More recently, however, Pakistan’s Central Board of Film Censors (CBFC) banned Indian romantic comedy ‘Happy Bhag Jayegi’ due to the portrayal of Pakistani leader Muhammad Ali Jinnah in a particular scene, as well as the portrayal of a policeman’s character, the film’s director Aanand L Rai told Hindustan Times on 20 August 2016.
Aanand said initially the CBFC simply asked to cut a “minor part of the film”, which he agreed to do, but then was informed that a “ministry in Pakistan objected to the film”.
The film not only features a Pakistani actor alongside the Indian cast, but was also partially shot in Pakistan, as it tells the story of an Indian woman who ends up in Pakistan after fleeing her marriage.
In July 2016, another Indian film, ‘Dishoom’, was allegedly banned by the CBFC because it shows Pakistan in a “bad light”, reported The Indian Express on 30 July 2016.
However, CBFC chairman, Mobashir Hasan, told the Express Tribune on 1 August 2016 that the film was not “technically” banned, but that the panel “could not reach a unanimous decision”, and so the film would not be screened until the Ministry of Information, Broadcasting and Heritage decided the “fate of the film”.
The film tells the story of two investigators who team up to find an Indian cricket player who was kidnapped in the Middle East 36 hours before a final match between India and Pakistan.
Earlier in 2016, Punjabi film ‘Ambarsariya’ and Bollywood films, ‘Ishq Forever’ and Neerja’, were banned in Pakistan, and at least six Indian films were banned in Pakistan in 2015.
Additionally, in India in November 2015, the Hindu right-wing party Shiv Sena banned Pakistani actors Fawad Khan and Mahira Khan from promoting their films in Maharashtra state.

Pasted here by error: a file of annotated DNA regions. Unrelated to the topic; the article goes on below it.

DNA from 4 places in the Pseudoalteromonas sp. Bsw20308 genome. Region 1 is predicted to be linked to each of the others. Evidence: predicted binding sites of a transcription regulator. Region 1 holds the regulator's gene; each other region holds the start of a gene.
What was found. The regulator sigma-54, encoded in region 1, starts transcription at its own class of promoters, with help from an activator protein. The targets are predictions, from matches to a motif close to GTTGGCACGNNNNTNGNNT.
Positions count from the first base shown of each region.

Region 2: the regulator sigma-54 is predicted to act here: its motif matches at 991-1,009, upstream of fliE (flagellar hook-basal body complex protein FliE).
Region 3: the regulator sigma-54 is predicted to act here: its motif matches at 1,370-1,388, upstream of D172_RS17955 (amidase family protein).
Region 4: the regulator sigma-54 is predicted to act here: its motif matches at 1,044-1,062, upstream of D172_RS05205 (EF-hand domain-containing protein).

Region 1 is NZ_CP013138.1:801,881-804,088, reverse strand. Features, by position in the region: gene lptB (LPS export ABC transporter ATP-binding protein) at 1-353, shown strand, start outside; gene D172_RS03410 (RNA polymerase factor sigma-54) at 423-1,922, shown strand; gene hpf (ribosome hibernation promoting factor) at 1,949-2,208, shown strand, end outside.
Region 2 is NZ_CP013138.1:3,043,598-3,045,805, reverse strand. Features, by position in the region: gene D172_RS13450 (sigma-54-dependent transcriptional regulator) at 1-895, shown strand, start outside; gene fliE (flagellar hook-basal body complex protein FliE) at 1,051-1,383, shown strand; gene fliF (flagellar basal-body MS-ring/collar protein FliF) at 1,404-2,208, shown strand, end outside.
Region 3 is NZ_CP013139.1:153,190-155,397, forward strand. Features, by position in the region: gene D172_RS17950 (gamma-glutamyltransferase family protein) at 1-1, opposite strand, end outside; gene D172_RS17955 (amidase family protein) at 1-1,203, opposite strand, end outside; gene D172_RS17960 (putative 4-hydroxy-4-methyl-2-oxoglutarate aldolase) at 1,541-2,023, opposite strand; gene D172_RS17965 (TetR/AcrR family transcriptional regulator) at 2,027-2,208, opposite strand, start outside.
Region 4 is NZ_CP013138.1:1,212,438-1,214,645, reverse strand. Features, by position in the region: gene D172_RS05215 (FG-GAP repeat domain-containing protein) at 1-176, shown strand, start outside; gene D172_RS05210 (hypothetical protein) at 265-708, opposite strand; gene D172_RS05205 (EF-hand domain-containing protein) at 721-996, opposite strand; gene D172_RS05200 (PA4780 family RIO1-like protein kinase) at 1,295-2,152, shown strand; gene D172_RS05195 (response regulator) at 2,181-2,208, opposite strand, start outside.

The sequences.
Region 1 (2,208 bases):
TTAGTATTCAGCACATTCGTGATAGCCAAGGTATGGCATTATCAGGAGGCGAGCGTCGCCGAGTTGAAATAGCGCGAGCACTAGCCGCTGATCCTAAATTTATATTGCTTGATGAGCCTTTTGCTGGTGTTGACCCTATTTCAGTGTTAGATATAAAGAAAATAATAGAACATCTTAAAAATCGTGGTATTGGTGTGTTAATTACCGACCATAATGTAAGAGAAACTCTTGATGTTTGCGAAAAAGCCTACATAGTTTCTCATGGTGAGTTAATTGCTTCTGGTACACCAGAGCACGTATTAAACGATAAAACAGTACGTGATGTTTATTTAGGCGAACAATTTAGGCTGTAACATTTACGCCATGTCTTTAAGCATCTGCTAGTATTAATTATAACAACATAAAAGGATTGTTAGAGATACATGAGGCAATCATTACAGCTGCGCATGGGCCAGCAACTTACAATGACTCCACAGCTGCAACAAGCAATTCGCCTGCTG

Photo: Section of ‘Happy Bhag Jayegi’ movie poster
» The Times of India – 19 December 2016:
Pakistani cinema owners to lift self-imposed ban on Indian films today
» The New Indian Express – 18 December 2016:
Pakistan lifts ban on Bollywood movies
» Dawn – 19 October 2016:
Pemra enforces blanket ban on Indian content in Pakistan
» Dawn – 2 October 2016:
Cinepax Cinemas announces all-Pakistani movie schedule
» The Times of India – 1 October 2016:
Pakistan bans broadcast of all Indian television channels
» First Post – 1 October 2016:
Indian channels banned in Pakistan by TV, radio regulatory body; action against flouters
» BBC – 1 October 2016:
Kashmir tension: Pakistan cinemas ban Indian films
» Al Jazeera – 1 October 2016:
Kashmir row: Pakistan slaps ban on Bollywood films
» The Express Tribune – 30 September 2016:
Pakistani cinemas not to screen Indian films indefinitely
» The Guardian – 30 September 2016:
Indian film producers ban Pakistani actors ‘for ever’ over Kashmir crisis
» The Express Tribune – 9 September 2016:
Ban Indian films: Replies sought from govt, censor board
» The Indian Express – 21 August 2016:
Happy Bhag Jayegi banned in Pakistan for showing Jinnah portrait
» Hindustan Times – 20 August 2016:
Abhay Deol and Diana Penty’s Happy Bhag Jayegi banned in Pakistan
» The Express Tribune – 1 August 2016:
‘Dishoom’ technically not banned in Pakistan: CBFC
» The Indian Express – 30 July 2016:
Dishoom banned in Pakistan, Varun Dhawan upset with the decision